Flaviviriae

Properties of Fiaviviridae 434

Pathogenesis and Clinical Features 436

Laboratory Diagnosis.. ^... 437

Epidemiology and Control 438

Yellow Fever 438 <

Dengue 441 i

Flavivirus Encephalitideis 443

Tick-Borne Flavivirus Hemorrhagic Fevers 445

Hepatitis C 445 |

Further Reading.. 449

As noted in the preceding chapter, one of the two original major groups of arthropod-borne viruses, the Group B arboviruses, has become the genus Flavivirus of the family Fiaviviridae (the other, the Group A arboviruses, became the genus Alphavirus of the family Togavirtdae). Non-arthropod-borne viruses with physicochemical characteristics, gene order, and replication strategies similar to those of the arthropod-borne flaviviruses have also been placed in the family Flavwiridae, in the genus Pestivirus (which includes viruses of veterinary importance but no human pathogens) and another genus for human hepatitis C virus.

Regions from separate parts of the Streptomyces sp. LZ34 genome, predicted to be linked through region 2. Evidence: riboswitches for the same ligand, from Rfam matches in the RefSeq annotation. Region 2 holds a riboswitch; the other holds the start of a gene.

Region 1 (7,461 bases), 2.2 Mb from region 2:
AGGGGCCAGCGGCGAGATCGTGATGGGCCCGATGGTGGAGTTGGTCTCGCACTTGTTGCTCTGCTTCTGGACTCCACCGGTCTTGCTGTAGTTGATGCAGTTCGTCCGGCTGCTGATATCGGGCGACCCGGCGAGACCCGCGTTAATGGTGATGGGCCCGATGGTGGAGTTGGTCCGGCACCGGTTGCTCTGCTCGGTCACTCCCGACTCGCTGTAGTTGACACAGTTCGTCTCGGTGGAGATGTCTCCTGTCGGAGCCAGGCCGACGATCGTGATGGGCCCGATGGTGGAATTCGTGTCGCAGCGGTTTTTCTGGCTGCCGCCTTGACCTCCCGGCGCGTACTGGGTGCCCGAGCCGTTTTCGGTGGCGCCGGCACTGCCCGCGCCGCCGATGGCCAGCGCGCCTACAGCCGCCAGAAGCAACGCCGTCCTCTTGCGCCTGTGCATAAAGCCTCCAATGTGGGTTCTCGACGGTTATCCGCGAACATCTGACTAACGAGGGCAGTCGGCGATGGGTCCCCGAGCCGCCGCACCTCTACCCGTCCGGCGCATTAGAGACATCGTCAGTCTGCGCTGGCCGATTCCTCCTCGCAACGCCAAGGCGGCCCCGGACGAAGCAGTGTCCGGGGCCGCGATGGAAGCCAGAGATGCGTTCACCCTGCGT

There are about 70 recognized member viruses in the genus Flavivirus; of these 13 cause disease in humans, varying from febrile illnesses, sometimes with rashes, to life-threatening hemorrhagic fevers, encephalitis, and hepatitis (see Table 26-2). Three of these, dengue (because of dengue hemorrhagic fever), yellow fever, and Japanese encephalitis viruses, rank among the most important viral pathogens of the developing world.

Hepatitic C virus was discovered in 1989 by a tour de force of molecular biology; even though its virion has neither been visualized nor cultivated, its complete nucleotide sequence has been determined, and it was allocated to the family Flnviviridae on the basis of the similarity of its genome organization to that of other members. Hepatitis C virus is now recognized to be quite as important as hepatitis A and B viruses and is today the most common cause of posttransfusion hepatitis.

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